Camden, S. C. (South Carolina, United States) (search for this): chapter 1.1
Heroes of the old Camden District, South Carolina, 1776-1861. an Address to the Survivors of Fairfield counter, Fairfield and Kershaw, that constituted the old Camden district at the time of the Revolution, were pre-em happened that twice this section of the State from Camden to the North Carolina line has been trodden by a den Cornwallis when he thought that by his victory at Camden he had put an end to the cause of liberty in South ve during the disastrous time from Gates' defeat at Camden to the surrender at Yorktown of Cornwallis. You bents did not extend beyond the points we now know as Camden, Columbia and Hamburg. The upper country, which lae of Jackson, p. 70. Then came Lord Rawdon from Camden and encamped with a large body on the north side ofhaws—took the field. Gates advanced upon Rawdon at Camden, with Marion on his left and Sumter on his right. from which he might watch the threatened points of Camden, Granby and Ninety-Six. His headquarters were in t
Chester, Pa. (Pennsylvania, United States) (search for this): chapter 1.1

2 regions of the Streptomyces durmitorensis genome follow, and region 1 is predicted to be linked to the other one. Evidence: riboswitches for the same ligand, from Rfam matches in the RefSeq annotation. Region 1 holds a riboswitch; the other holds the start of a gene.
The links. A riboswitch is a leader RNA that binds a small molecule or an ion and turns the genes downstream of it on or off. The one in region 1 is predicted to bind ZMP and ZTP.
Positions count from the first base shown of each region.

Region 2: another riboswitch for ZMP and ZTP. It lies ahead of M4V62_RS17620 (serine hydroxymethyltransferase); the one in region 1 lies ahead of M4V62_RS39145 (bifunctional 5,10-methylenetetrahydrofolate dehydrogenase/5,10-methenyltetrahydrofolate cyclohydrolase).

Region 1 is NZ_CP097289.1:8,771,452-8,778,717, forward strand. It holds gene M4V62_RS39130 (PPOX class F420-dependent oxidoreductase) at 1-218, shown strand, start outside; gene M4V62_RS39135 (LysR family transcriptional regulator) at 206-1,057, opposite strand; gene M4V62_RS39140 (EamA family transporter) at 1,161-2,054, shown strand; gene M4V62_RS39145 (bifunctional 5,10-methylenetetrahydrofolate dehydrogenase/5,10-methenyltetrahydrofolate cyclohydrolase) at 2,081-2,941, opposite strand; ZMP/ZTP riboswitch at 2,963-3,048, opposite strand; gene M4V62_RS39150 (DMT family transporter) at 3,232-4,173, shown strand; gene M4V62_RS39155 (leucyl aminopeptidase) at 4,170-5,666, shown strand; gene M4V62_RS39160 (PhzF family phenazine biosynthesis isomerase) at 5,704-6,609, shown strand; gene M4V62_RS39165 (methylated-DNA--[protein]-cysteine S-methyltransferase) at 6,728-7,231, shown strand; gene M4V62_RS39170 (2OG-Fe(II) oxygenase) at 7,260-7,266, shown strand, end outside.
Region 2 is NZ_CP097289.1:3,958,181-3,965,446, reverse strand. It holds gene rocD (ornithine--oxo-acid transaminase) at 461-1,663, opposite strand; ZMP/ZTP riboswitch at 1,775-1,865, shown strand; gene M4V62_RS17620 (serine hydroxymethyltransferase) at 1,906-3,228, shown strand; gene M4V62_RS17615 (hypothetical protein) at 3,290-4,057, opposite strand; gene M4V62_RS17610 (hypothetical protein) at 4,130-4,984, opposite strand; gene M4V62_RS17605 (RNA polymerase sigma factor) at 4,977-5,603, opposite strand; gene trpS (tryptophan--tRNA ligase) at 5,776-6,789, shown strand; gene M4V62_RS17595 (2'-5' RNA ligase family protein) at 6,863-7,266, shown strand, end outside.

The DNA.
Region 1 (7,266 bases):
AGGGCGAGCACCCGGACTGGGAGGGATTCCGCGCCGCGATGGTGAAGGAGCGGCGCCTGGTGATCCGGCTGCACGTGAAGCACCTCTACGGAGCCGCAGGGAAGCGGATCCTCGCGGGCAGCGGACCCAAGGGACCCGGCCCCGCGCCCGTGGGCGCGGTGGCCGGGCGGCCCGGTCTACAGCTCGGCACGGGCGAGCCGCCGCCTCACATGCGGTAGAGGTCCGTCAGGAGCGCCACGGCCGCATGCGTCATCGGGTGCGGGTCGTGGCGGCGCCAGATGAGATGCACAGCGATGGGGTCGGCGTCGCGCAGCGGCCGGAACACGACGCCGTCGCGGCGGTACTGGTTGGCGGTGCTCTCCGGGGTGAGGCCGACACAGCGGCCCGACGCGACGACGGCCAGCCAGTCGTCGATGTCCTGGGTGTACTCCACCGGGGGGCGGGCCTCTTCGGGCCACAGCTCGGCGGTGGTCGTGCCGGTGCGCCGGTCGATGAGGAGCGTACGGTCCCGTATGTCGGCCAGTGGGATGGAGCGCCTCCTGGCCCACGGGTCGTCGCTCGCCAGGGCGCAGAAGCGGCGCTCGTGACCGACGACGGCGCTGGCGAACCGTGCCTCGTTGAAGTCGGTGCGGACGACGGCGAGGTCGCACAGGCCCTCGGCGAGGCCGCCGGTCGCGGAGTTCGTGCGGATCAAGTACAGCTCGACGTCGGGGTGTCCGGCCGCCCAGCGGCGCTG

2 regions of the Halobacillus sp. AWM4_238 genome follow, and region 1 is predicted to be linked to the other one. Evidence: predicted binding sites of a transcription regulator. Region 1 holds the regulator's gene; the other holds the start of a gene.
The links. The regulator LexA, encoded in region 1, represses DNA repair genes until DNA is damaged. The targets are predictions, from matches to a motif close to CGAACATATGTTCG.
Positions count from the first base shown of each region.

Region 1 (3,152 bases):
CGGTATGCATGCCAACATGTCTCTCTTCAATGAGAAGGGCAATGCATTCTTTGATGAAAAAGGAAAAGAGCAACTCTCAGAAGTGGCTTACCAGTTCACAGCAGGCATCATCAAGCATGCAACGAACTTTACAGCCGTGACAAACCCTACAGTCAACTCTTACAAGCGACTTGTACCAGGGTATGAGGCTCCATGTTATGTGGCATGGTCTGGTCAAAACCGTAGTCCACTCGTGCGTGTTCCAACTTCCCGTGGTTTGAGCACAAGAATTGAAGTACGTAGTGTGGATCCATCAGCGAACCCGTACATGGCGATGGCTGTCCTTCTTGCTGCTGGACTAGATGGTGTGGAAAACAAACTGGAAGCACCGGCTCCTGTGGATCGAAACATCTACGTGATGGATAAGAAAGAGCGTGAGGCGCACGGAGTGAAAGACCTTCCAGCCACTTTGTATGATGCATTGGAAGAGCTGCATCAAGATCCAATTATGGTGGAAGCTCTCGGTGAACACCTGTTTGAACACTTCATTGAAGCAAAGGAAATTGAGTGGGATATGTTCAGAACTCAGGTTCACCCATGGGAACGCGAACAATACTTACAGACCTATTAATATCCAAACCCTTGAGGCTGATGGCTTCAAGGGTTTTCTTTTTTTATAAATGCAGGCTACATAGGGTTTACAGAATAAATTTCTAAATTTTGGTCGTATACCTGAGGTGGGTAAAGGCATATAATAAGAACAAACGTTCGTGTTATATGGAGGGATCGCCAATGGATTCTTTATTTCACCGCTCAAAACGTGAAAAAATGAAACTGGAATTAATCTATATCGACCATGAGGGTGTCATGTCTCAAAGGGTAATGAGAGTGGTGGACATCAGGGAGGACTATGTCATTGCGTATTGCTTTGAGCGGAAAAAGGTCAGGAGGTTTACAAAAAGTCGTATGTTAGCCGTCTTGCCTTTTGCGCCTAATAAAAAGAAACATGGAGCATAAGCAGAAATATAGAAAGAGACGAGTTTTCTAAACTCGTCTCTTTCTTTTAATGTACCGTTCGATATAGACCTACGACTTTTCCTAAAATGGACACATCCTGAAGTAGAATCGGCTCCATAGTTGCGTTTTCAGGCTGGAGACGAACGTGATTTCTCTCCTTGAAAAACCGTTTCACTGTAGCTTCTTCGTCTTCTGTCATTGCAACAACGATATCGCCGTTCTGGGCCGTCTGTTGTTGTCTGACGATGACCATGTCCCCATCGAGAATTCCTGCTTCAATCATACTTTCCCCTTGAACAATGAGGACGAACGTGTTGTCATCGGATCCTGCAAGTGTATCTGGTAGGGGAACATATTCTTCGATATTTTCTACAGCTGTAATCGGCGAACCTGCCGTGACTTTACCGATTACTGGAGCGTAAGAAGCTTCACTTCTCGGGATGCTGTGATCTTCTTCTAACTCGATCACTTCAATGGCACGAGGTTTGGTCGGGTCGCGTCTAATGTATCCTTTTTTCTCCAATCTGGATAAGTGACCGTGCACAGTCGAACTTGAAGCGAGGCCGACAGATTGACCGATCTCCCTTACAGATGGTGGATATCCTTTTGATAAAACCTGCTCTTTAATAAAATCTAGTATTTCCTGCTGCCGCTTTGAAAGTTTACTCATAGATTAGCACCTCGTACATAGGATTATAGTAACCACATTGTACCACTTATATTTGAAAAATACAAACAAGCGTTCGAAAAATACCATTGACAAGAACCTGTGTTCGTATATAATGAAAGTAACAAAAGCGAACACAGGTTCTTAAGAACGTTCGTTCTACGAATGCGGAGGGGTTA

t probably more than half of all who entered the regiment died during the war. For these statistics see Caldwell's History of Gregg's and McGowan's Brigades. The Seventeenth regiment. The Seventeenth regiment, which was organized in the early part of 1862 (with the exception of but two companies from Barnwell), was composed entirely of men from York, Chester, Lancaster and Fairfield. These were: Three companies from York, Captains Meacham, Wilson and Whitingan; two companies from Chester, Captains Culp and Caskey, and two companies from Fairfield, Co. B, Captain W. P. Coleman and Co.—, Captain James Beatty. It was organized by the election of Governor John H. Means as Colonel, F. W. McMaster as Lieutenant-Colonel, and Julius Mills as Major, with Robert Stark Means as Adjutant. This regiment's first service was on the coast of South Carolina, but it was to be its fortune, with the rest of its brigade, first under Evans, then under Elliot and then under Wallace, to serve